“wHILE PERPETuAL CALENDARS ARE ALREADy IMMENSELy COMPLEx, THE PINNACLE Of CALENDAR COMPLICATIONS IS, wITHOuT DOuBT, THE EquATION Of TIME”
words, nature’s time) and “mean” solar time (a manmade construct—what we, humans, count as a full day). Please bear with us as we attempt to explain.
See, the Earth’s orbit around the sun is elliptical. Not only that, the axis of the planet’s rotation is slightly tilted from perpendicular to the plane of the equator. As a result of these two factors, the length of a “true” solar day (which is defined as the interval between two “true” noons—when the sun is at its highest point in the sky) varies quite a bit throughout the year. In fact, there are only four days in the year that are exactly 24 hours: April 15, June 14, September 1 and December 24. All the other days are either shorter or longer than 24 hours, ranging from minus 16 minutes and 23 seconds (on November 4) to plus 14 minutes and 22 seconds (February 11).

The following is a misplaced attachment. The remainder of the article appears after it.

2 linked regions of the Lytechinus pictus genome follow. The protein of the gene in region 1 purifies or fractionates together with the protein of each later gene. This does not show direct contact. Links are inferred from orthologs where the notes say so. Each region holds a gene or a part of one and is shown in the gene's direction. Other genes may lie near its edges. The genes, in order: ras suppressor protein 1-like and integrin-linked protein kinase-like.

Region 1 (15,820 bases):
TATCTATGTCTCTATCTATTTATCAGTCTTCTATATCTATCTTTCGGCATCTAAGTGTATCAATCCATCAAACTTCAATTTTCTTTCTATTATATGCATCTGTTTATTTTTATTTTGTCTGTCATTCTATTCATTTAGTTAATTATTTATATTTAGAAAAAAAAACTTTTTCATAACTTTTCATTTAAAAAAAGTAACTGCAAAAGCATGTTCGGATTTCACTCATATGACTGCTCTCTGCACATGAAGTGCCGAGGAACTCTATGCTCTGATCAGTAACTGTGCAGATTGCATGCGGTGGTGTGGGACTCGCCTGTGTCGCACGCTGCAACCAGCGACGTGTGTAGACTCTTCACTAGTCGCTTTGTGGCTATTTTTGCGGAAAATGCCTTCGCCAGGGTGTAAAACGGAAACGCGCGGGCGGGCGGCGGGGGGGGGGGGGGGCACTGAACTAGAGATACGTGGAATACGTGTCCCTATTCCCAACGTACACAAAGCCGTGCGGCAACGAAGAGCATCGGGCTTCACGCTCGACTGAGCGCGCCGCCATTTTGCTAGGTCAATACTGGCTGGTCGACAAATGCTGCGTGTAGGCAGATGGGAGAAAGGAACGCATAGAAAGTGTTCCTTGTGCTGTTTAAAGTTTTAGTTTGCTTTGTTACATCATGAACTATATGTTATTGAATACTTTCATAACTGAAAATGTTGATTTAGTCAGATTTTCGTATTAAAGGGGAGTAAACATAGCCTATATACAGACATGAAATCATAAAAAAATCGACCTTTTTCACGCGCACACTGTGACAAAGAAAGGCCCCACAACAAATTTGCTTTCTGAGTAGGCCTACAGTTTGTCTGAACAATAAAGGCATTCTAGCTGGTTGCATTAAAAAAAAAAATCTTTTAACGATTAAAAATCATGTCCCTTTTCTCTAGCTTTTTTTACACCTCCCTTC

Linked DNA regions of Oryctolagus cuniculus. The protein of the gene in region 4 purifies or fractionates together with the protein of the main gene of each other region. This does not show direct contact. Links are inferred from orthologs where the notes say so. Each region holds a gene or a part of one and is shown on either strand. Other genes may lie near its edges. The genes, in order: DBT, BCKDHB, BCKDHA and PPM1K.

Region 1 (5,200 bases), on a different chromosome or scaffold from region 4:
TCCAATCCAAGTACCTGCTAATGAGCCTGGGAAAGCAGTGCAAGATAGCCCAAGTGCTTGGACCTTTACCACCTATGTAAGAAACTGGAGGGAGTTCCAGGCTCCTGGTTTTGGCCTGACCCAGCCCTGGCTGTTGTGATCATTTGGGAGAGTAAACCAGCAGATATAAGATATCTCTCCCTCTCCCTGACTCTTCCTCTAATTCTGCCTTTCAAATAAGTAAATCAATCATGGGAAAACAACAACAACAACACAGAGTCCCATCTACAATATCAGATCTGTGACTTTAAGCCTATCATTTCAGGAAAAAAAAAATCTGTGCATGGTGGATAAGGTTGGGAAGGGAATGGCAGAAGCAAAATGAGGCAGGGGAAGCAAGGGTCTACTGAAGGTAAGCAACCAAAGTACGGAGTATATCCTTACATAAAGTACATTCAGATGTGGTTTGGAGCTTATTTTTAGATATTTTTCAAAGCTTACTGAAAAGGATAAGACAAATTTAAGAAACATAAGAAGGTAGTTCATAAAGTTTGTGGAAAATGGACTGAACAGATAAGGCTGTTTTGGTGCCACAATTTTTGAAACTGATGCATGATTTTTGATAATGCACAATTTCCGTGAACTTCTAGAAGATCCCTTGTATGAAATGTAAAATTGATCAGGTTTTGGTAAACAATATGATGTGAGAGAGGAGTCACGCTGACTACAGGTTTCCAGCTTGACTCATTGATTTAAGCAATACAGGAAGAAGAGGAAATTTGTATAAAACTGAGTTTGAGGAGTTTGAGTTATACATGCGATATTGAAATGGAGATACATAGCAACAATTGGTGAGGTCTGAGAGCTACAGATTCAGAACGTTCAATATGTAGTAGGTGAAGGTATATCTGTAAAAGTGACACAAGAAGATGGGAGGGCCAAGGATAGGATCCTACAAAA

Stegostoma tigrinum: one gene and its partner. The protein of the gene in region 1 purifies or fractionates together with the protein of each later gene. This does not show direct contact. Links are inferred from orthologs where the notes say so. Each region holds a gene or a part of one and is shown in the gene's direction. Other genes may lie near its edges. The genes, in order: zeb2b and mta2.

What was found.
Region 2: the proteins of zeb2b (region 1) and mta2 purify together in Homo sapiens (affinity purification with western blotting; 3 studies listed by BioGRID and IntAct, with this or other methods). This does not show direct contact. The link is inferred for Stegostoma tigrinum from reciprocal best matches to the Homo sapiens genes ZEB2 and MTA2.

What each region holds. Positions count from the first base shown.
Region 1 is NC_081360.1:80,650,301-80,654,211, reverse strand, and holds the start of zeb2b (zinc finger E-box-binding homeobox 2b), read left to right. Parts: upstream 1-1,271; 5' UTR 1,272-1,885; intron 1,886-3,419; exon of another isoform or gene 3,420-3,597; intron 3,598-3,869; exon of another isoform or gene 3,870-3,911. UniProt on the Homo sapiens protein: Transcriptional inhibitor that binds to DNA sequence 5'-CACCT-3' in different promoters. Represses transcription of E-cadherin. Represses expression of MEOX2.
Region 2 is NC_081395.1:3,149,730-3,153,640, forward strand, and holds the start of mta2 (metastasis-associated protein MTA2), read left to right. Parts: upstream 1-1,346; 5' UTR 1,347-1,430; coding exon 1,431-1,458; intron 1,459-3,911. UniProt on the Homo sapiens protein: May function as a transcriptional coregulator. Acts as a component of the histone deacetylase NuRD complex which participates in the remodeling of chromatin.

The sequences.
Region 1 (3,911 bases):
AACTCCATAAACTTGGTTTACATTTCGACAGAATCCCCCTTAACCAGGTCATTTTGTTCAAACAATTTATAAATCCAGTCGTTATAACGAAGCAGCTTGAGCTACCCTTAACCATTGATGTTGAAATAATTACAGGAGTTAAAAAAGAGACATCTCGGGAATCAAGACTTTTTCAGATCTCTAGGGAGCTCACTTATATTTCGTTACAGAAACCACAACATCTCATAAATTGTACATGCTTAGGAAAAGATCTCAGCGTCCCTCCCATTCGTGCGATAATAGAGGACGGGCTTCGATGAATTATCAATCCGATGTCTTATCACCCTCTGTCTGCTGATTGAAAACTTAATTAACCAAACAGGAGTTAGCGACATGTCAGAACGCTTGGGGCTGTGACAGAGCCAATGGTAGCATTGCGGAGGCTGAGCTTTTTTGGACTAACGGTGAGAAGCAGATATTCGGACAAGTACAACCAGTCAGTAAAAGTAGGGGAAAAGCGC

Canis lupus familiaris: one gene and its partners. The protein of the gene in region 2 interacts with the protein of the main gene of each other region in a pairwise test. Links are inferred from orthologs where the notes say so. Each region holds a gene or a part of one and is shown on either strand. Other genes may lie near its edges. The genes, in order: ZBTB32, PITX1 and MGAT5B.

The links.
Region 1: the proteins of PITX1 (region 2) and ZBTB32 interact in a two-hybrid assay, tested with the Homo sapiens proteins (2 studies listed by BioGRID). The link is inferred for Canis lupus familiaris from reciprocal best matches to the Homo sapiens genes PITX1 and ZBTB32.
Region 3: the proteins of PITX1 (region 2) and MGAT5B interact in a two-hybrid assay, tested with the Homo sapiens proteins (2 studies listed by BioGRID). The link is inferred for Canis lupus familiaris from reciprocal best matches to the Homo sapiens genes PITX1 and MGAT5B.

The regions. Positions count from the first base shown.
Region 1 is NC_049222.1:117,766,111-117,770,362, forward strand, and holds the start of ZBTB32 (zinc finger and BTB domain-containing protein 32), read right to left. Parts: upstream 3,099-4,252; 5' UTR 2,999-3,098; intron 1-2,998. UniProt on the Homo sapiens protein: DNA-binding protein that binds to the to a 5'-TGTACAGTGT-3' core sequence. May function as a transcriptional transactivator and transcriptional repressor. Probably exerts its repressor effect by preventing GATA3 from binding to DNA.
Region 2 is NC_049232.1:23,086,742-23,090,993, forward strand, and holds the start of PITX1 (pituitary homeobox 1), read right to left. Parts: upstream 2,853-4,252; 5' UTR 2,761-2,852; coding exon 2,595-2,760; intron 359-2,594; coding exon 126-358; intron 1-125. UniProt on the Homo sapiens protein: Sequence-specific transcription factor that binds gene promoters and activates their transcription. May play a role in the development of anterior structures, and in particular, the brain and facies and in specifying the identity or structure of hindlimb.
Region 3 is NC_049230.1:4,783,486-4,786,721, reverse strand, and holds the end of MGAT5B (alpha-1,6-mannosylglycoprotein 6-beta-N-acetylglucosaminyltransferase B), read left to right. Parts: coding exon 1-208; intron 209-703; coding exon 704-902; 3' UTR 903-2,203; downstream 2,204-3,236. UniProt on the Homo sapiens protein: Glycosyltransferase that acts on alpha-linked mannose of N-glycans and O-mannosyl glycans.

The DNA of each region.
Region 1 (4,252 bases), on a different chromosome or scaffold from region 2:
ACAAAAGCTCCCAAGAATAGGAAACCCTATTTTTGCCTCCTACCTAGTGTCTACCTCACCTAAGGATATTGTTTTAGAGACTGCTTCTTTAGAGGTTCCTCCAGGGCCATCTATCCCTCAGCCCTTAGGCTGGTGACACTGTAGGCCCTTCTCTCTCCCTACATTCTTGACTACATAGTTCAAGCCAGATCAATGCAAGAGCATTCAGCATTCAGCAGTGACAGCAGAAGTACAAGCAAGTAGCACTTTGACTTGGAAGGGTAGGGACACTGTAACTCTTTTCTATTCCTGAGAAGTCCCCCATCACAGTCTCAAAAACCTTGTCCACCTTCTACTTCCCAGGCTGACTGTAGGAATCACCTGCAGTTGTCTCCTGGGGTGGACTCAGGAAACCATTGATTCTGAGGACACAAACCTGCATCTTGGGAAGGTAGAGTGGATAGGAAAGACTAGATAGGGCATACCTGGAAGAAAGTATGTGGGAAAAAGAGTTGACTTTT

Historically, sundials would show “true” solar time, and some early clocks were equipped with mechanisms that would correct their readings to match sundials. As mechanical clocks became our standard timekeeping device, “mean” time (which was technically “uncorrected”) became the accepted standard. Equation of time watches (with the word “equation” here is used in the archaic sense of “reconciling a difference”) once again allows us to follow “true” time.
Most equation of time watches show the difference between “true” time and “mean” time on a separate sub-dial (usually an arc)